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From "Jacob Kjome" <h...@visi.com>
Subject Re: One .log file for two different applications
Date Tue, 24 Feb 2009 14:23:33 GMT
On Tue, 24 Feb 2009 01:11:13 -0800 (PST)
  alekoc <ale4349koc@mail.ru> wrote:
> 
> Thank you, Arnauld
> I am new in Log4j. I just found it convenient for logging and decided to use
> it. I would like to ask you few questions, please.
> 
> Why the shared/common directory relates to Log4j work? I had a hope that
> Log4j is a local re-enterable package and not important how do I call it. It
> should provide its main function – logging of process. Accordingly your
> response it is not exactly so.
> 
> What means “loaded only once”? How can new web application use Log4j from
> another web application? I deploy them separately and each of them has its
> personal log4j.properties file. 
> 

Log4j lives within the rules of Java classloading.  Just like any other 
library, where you put in in the classloader hierarchy matters.  If you want 
two apps to use the same Log4j instance, then you need to place log4j in a 
location where both apps can see it.  Place log4j under each app's WEB-INF/lib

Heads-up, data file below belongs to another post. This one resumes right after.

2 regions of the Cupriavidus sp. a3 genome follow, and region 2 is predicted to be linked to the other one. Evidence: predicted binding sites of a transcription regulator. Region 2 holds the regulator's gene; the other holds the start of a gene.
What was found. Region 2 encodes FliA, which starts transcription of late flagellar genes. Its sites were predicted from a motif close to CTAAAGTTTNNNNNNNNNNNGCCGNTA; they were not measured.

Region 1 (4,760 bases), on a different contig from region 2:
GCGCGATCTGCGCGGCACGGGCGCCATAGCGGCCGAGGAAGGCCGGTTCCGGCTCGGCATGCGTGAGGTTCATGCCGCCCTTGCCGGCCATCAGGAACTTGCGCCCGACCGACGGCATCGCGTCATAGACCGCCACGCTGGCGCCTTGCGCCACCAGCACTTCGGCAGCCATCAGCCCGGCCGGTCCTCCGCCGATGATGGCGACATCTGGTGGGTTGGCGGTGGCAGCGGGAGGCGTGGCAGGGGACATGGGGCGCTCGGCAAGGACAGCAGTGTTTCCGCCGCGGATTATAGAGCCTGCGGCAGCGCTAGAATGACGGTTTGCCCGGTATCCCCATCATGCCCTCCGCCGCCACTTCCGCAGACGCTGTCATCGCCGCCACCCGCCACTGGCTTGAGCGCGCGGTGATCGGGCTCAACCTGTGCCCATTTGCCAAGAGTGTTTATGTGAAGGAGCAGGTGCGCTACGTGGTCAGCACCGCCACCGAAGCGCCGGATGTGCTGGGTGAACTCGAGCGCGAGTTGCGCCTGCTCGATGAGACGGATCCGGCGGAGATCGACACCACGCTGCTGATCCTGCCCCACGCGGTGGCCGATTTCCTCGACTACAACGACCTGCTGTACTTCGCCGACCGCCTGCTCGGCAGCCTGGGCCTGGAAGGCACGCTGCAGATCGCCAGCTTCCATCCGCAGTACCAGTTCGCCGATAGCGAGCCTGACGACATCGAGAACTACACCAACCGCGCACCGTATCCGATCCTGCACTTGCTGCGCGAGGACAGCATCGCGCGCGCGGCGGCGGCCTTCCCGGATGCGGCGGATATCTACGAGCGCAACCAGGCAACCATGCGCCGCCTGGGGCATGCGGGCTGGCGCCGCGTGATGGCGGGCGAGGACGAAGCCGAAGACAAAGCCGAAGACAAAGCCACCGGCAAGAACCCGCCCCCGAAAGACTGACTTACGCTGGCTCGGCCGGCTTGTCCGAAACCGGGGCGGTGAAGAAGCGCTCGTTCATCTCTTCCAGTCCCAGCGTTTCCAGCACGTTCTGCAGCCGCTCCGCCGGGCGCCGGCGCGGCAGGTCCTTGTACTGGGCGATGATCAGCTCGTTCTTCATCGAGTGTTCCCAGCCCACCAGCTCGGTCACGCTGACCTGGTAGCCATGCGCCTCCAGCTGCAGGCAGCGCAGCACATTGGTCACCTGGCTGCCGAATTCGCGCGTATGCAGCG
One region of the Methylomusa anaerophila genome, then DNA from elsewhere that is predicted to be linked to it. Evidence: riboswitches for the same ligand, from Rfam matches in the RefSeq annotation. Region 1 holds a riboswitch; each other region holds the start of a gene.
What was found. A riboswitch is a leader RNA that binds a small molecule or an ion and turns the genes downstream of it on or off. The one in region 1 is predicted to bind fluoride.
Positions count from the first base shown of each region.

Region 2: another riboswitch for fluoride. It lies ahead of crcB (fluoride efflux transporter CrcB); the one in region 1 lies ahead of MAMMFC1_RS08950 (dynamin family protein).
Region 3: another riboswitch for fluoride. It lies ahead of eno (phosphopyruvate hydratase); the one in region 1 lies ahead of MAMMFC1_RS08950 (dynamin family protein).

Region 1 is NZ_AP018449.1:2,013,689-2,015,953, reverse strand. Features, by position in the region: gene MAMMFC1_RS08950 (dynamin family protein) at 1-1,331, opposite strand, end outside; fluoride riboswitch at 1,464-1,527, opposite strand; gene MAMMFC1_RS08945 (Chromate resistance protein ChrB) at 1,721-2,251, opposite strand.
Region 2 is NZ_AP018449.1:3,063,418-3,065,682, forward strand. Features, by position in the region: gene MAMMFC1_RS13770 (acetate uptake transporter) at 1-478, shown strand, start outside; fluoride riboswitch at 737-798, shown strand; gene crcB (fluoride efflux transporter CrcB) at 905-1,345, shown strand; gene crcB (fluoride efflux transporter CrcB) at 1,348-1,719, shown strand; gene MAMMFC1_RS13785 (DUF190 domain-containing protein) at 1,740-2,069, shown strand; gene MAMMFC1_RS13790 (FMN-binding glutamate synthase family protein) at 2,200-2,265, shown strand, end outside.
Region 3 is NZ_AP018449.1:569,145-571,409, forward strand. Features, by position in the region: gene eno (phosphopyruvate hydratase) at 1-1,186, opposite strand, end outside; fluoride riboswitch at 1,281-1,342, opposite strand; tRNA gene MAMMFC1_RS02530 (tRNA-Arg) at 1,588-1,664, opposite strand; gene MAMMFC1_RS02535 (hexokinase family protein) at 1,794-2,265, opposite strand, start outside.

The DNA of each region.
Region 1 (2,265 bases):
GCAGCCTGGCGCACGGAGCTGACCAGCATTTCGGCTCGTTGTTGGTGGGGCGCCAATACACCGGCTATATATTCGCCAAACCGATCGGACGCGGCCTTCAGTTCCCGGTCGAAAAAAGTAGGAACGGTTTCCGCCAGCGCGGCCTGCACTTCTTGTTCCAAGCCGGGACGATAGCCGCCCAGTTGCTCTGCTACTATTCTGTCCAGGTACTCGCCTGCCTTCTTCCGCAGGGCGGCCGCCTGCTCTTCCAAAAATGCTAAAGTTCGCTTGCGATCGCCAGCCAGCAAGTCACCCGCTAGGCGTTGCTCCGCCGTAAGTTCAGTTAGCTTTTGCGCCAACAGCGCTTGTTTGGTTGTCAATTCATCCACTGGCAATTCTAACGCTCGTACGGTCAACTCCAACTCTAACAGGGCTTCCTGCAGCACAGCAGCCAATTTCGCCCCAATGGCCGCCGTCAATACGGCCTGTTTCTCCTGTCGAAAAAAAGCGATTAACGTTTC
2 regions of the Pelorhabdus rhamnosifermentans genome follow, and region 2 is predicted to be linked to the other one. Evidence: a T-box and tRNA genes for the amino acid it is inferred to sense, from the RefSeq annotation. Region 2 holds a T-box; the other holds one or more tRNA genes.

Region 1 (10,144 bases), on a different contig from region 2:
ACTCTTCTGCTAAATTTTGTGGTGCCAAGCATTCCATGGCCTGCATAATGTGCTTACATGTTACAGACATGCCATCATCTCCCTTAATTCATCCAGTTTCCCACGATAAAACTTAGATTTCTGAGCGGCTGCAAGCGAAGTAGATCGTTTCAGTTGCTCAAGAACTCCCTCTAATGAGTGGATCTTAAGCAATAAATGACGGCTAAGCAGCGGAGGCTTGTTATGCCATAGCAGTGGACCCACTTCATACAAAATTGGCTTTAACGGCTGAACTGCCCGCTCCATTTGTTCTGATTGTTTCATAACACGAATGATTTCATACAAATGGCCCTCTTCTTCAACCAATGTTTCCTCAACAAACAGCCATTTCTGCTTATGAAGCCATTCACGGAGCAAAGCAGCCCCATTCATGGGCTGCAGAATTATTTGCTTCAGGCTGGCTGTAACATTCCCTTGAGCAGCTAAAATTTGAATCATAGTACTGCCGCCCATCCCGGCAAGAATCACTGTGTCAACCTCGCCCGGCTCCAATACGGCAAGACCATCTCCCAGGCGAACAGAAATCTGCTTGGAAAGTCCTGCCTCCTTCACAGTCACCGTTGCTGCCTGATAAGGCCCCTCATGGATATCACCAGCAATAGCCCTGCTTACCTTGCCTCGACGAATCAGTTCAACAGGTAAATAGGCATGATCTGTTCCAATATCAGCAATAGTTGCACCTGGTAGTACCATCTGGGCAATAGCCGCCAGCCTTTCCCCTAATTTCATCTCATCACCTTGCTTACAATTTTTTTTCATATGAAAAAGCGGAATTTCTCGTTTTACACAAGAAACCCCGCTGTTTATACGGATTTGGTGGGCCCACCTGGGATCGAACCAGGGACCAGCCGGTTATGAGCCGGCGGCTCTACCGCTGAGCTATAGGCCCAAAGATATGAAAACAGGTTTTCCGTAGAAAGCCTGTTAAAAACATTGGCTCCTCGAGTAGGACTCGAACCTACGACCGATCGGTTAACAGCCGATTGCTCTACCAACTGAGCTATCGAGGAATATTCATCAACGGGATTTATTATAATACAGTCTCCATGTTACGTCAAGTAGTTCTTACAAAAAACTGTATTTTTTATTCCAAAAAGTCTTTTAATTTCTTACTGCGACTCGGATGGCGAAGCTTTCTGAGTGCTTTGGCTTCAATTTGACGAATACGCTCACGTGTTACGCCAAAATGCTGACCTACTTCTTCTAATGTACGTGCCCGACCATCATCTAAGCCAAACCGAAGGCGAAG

directory and not in some common location and you can't expect both to use a 
single instance of Log4j.  This is common sense.

A given instance of Log4j will perform auto-initialization once, as it runs in 
a static block of the LogManager class.  If each app has it's own Log4j 
instance, then each app will have auto-initialization performed for it.  If 
Log4j is in a common classloader, then auto-initialization will occur once, 
and only once no matter how many applications there are.

Of course, this doesn't mean you can't separate logging per/application using 
a single shared instance of Log4j.  I suggest you read the docs and search the 
lists for the concept of the Repository Selector.  By default, each instance 
of Log4j initializes its default Logger Repository.  If all apps use the 
default, then they'll only be using a single configuration and logging to 
appenders defined in that configuration.  However, by using a Repository 
Selector, one can store multiple configurations.  A Repository Selector 
implementation would contain logic on how each configuration (or Logger 
Repository) is identified and selected.  One common way is using JNDI.  
Another is by using classloaders (though this can cause classloading issues in 
environments where apps are restarted without shutting down the parent JVM, 
such as under a JEE container).

> What is “debug flag” you are talking about? How I can start to use/not use
> it?
> 

When you run your app, add -Dlog4j.debug=true to the Java command line


Jake

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